FR 1 544 207 relates to a pre-stressed composite metallic beam. It comprises a steel beam having a vertical web extending between two horizontal flanges. A pair of tie members from a steel with high limit of elasticity are anchored, at both ends of the beam, on the beam web, on both sides thereof, and in the vicinity of the neutral line. The tie members are bonded to the web by elements imposing them a curve, the lower point of which is located in the vicinity of the bottom flange, so that the efforts exerted on these elements and resulting from the tension of the tie members produce deformation stresses in the beam in the direction opposed to that of the deformation due to the load.

Document US 2007/0028551 describes a beam attachment system comprising two posts and a beam horizontally supported by the two posts. A beam tie is provided to compensate for the stress exerted by the beam on the posts. Accordingly, the beam tie is supported at the head of the posts and engaged in a passage inside the beam to support it. This system is designed so that the beam tie compensates, at least partially, for the moment exerted by the beam on the posts and hence retain the stability of the system.

TECHNICAL PROBLEM

It is a first object of the present invention to provide a fire resistant steel structure in which a load bearing beam maintains its load bearing function during the required time of fire exposure without necessarily necessitating costly and time consuming insulation measures or a heavy concrete encasement or filling.

This object is achieved by a fire resistant steel structure as claimed in claim 1.

It is further object of the present invention to provide a fire resistant steel-concrete floor structure having a good fire resistance even without expensive and time consuming insulation measures on the load bearing beams.

This object is achieved by a fire resistant steel-concrete floor structure as claimed in claim 19.

GENERAL DESCRIPTION OF THE INVENTION

A fire resistant steel structure in accordance with the present invention comprises a steel beam for receiving a vertical load and a support structure for supporting the steel beam at two horizontally spaced locations (generally but not necessarily at both ends of the steel beam). At least one fire-resistant tension member, which has its ends anchored outside the steel beam in the support structure, is arranged in relation to the steel beam in such a way that when the steel beam is overheated and yields under its vertical load in case of severe fire conditions, the overheated beam rests on the at least one fire-resistant tension member and is vertically supported by the latter.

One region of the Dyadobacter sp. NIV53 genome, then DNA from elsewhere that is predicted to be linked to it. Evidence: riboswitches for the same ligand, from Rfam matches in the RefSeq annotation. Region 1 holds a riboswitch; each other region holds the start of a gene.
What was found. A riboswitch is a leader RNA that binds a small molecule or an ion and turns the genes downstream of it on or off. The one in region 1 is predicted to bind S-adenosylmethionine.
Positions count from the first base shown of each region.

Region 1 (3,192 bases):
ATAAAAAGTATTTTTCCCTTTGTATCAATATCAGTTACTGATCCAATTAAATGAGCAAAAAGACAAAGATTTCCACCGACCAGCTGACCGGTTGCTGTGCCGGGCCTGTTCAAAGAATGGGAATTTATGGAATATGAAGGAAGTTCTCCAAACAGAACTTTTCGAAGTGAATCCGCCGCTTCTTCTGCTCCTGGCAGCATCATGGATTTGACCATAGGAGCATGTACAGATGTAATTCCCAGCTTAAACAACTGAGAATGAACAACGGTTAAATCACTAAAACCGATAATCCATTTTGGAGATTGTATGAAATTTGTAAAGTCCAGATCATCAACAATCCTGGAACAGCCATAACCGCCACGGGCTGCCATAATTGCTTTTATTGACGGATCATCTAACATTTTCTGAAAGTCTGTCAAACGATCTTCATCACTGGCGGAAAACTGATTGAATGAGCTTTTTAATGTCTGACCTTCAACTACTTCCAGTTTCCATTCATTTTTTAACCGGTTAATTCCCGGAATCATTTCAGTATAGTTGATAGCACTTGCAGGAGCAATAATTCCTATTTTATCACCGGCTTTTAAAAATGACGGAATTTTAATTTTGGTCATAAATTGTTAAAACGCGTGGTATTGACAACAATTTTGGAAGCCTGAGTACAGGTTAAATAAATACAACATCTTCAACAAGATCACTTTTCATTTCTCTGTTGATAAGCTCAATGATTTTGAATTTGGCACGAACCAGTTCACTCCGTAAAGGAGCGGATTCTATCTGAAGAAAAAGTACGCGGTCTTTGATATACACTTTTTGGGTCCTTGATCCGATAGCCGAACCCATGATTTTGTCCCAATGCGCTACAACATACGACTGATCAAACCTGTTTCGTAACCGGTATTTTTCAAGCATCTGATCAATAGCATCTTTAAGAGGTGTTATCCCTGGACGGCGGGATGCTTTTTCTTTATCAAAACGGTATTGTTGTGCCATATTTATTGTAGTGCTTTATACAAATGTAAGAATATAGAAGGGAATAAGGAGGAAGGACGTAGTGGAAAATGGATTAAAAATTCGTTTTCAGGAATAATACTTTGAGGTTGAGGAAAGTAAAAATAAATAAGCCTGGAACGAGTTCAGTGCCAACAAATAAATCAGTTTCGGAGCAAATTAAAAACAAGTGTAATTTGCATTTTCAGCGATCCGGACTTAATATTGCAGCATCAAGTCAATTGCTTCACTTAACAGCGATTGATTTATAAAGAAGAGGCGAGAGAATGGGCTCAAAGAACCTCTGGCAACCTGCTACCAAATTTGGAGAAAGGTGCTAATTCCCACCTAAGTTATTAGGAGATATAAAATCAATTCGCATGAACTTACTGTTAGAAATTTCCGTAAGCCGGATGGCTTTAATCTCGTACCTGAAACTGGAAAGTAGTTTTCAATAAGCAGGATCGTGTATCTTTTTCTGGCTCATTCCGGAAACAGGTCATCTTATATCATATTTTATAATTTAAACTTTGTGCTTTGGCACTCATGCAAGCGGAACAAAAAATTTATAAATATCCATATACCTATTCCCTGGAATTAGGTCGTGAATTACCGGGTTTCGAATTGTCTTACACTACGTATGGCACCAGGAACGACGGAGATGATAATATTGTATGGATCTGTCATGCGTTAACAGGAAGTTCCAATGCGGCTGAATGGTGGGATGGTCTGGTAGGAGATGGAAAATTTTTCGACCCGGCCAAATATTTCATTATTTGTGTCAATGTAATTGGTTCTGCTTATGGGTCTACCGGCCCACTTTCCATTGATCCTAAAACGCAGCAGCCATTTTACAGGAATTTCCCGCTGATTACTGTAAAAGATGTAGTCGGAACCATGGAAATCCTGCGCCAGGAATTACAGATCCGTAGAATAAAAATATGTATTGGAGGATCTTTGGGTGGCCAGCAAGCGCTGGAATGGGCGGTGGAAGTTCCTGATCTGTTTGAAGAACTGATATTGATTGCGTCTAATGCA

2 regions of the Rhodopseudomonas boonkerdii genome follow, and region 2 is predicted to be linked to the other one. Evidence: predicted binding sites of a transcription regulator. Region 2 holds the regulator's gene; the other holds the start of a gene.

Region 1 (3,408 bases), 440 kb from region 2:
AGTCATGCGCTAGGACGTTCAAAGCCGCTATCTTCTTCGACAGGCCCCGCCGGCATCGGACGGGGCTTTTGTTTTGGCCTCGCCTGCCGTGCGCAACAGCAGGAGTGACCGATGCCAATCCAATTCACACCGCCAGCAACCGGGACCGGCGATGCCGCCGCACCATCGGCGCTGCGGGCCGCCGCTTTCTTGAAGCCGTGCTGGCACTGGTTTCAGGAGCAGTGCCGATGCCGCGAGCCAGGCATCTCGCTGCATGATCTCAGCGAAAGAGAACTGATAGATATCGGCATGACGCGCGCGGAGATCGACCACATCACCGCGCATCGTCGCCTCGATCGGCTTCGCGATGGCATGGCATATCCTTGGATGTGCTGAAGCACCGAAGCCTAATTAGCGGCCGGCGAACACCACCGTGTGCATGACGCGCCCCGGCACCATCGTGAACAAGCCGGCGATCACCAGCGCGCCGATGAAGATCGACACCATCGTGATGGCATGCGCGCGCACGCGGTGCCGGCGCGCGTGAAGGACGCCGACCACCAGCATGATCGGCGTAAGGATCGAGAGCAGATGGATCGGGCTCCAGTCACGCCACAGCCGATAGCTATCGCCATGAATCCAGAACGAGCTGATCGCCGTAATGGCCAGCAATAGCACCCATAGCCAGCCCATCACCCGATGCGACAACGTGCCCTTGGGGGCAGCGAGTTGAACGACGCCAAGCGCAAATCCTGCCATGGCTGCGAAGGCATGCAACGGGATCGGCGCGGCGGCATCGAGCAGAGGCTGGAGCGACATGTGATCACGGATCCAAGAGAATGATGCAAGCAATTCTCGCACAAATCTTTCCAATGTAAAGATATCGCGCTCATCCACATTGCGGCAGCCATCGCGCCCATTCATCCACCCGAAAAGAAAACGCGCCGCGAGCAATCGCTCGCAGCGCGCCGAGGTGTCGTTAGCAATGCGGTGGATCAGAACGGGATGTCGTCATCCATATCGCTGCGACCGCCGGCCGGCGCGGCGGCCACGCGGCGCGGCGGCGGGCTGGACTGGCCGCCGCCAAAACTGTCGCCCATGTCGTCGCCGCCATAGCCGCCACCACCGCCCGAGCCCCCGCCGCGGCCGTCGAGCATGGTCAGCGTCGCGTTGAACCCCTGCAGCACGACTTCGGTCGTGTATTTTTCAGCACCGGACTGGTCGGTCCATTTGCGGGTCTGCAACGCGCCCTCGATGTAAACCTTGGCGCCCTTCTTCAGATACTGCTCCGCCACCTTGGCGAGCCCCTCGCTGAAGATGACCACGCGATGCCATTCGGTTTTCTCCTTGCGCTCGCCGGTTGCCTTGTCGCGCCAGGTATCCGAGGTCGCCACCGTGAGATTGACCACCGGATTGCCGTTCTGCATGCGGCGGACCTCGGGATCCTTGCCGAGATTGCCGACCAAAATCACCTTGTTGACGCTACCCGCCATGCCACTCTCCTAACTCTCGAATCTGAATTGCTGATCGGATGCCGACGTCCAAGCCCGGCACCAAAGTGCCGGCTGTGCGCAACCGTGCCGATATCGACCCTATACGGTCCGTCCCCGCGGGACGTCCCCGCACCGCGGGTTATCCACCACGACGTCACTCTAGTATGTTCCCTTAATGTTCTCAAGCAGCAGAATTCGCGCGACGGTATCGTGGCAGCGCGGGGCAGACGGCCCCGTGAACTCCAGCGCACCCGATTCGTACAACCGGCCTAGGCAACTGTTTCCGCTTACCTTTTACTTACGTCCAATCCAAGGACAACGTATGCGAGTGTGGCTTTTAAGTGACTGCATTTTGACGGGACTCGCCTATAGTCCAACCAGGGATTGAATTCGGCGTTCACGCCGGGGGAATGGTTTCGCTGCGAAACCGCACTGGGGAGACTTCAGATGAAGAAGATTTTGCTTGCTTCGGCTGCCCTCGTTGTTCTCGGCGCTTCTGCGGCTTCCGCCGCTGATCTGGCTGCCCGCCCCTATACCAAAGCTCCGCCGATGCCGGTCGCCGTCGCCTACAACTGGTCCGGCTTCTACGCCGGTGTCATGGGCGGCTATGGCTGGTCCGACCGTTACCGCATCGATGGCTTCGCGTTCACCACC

It will be appreciated that such an emergency backup support system will—by providing an external, collapse retarding catenary support mechanism for the overheated steel beam—substantially increase the time during which a bare steel beam maintains its load bearing function when it is overheated in case of a fire. It follows that a costly and time consuming application of a fireproof insulation onto the steel beam is not necessary, and that a bare steel beam (i.e. a steel beam without fireproof insulation or concrete encasement) may maintain its load bearing function in case of a fire at least as long as a heavy composite steel beam (i.e. a steel beam with a partial or full concrete encasement).

For this purpose, the fire-resistant tension member is advantageously designed in such a way as to be able to take essentially all of the load of the beam that yields during the fire. In other words, the fire-resistant tension member(s) is/are designed to be able to take, under the severe fire conditions, essentially all of the load that should be taken by the steel beam (i.e. the load taken by the beam without fire—as in the cold state).